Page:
When I started blogging in 1997, it was a social practice. It was something that my friend Andrew and I started doing connected to an independent study that we were taking at Brown. As a result, we read each other’s work and talked about it, online and off. My practice evolved over the years as I switched to LiveJournal and then forked my blogging into public and private practices. When blogging was “cool” in the mid-2000s, I was immersed in a blogging community where we were all reading and thinking about each other’s writing. As more and more people caught onto blogging, the practice became professionalized and my blog professionalized alongside that transformation. I still get angry and frustrated (“someone is wrong on the internet!!”) which prompts me to blog rants and essays, but blogging hasn’t really felt social in a long time. And I’ve been sad at how little I’ve written in recent years, especially as I reflect on all sorts of things happening around me.
A few weeks ago, the good folks at Medium came to me with an interesting proposal. They asked if I’d be willing to be a regular contributor to a collection they were putting together. Rather than simply offering me a platform with a large audience, they offered me something else: a small community to blog with. To my delight, that community included all sorts of old friends as well as folks who I don’t know but respect. Members of the group who are much funnier than I am concluded that the collection should be labeled: “The Message: A Pandaemonium Revolver Collection.”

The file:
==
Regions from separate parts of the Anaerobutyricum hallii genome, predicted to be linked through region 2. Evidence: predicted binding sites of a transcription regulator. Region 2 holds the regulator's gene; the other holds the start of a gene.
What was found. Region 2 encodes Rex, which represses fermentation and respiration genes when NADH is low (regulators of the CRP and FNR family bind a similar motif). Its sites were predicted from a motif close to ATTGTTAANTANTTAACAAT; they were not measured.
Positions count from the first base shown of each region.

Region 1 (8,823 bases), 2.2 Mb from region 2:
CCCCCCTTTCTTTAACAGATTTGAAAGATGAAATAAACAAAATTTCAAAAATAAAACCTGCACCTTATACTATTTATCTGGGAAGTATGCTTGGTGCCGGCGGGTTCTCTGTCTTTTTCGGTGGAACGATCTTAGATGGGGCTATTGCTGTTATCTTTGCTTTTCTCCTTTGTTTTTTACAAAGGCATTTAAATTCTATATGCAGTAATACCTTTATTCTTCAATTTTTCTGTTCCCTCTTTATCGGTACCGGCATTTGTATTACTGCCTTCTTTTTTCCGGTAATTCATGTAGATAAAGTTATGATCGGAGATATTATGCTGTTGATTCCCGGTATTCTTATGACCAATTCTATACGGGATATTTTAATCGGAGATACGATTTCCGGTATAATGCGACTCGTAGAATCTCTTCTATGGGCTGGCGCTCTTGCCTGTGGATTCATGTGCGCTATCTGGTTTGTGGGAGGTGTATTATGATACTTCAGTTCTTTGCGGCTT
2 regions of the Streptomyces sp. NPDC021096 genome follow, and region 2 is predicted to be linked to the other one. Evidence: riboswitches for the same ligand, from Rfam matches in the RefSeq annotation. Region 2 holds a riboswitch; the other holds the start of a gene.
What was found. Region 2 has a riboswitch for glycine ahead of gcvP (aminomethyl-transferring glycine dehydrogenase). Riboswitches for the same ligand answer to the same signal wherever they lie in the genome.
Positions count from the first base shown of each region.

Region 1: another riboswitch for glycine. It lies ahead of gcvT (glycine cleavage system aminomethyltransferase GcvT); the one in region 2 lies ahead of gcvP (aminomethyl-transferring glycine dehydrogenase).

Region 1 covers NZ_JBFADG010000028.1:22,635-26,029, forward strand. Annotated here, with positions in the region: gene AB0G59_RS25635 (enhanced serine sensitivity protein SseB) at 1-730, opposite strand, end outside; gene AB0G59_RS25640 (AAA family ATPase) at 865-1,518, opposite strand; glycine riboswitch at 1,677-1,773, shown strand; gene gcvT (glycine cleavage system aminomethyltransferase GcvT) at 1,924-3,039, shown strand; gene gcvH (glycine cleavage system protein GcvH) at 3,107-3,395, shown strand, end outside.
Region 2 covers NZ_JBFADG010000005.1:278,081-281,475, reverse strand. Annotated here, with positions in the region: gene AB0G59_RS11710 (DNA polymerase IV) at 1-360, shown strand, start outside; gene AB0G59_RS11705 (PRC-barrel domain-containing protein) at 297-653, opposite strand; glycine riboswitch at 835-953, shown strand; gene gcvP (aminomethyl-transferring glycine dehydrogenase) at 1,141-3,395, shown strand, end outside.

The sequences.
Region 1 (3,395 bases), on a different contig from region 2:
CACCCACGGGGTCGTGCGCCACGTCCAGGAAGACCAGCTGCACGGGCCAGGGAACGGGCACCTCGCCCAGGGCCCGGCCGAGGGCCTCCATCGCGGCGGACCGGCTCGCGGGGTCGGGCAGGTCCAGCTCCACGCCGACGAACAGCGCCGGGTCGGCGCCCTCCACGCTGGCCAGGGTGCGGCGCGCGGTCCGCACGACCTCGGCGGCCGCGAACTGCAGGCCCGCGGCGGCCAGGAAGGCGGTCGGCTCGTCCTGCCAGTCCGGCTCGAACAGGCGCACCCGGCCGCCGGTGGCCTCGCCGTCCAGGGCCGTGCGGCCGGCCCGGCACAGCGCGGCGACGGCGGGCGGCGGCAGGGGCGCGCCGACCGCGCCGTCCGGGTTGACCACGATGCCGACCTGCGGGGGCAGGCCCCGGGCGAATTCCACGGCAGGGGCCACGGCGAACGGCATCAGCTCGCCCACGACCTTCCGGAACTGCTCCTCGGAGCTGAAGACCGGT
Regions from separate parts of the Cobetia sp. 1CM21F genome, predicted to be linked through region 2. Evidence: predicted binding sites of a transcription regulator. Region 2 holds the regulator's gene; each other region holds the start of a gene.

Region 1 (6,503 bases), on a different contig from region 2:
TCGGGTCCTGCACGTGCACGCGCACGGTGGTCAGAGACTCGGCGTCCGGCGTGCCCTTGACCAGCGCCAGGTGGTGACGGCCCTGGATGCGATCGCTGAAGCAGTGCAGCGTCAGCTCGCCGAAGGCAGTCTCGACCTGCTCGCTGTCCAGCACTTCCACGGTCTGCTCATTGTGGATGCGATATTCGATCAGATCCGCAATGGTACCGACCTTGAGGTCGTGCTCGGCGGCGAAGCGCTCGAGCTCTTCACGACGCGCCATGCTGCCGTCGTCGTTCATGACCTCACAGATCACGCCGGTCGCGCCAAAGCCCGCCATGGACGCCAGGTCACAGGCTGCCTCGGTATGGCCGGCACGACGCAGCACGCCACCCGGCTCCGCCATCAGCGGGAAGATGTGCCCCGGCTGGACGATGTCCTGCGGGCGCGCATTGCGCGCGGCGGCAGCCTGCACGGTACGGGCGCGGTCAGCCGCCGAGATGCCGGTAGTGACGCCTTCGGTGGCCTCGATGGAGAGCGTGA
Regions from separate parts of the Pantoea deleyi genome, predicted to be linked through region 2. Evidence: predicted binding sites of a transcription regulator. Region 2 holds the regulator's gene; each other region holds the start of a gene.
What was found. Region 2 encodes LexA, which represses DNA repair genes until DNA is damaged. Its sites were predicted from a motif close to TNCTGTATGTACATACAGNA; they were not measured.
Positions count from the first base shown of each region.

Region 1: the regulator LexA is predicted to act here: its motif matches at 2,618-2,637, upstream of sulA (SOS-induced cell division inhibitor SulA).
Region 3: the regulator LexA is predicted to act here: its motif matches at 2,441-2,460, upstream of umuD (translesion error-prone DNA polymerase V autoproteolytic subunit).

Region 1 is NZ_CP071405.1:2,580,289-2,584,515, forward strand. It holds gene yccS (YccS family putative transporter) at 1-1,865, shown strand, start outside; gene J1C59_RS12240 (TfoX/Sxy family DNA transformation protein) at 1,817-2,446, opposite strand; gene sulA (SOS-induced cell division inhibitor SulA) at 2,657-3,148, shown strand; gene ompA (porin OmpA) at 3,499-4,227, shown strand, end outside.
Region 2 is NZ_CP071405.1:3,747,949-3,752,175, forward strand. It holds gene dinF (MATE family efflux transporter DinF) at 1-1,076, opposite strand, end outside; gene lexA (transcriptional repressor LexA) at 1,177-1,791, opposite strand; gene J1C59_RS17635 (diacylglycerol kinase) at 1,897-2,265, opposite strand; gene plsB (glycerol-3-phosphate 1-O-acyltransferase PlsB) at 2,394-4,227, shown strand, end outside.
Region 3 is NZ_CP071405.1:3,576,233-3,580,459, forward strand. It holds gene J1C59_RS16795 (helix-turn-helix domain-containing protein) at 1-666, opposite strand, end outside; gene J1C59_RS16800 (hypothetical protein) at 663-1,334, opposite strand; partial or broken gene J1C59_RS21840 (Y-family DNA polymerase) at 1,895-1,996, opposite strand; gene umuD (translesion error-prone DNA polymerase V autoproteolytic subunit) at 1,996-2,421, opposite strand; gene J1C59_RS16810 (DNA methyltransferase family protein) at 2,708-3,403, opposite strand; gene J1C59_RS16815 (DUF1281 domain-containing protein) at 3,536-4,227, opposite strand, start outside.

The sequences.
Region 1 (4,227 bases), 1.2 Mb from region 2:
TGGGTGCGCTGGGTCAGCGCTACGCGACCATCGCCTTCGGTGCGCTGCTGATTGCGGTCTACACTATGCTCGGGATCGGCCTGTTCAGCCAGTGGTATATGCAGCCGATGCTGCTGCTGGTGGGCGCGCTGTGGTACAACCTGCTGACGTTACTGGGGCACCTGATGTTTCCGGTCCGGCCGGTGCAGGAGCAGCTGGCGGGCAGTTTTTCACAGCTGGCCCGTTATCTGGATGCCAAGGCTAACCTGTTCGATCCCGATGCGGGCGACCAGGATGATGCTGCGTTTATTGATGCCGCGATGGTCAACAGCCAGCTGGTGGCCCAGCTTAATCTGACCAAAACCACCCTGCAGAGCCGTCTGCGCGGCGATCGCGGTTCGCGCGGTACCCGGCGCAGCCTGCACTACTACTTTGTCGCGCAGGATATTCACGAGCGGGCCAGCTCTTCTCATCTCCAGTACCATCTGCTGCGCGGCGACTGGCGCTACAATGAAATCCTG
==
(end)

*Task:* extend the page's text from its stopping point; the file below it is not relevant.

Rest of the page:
This is an experiment. We’re trying to figure out what it means to incentivize each other in our writing, to spark ideas for each other, and to give feedback to each other as we blog about all sorts of things. For me, this is an opportunity to step back and think about blogging whatever’s on my mind – not just research-driven essays or angry rants, but reflections and commentary and all sorts of other good stuff. Per my agreement with Medium, I will not be reposting here what I blog there until 30 days after the post originally goes up on Medium. But hopefully this arrangement will allow me to start really engaging with the practice of blogging again.
I have just posted my first post: A Dazzling Film About Youth in the Early 20th Century, which is a review of the beautiful and brilliant new film “Teenage” which is currently making its rounds in independent theaters in the United States.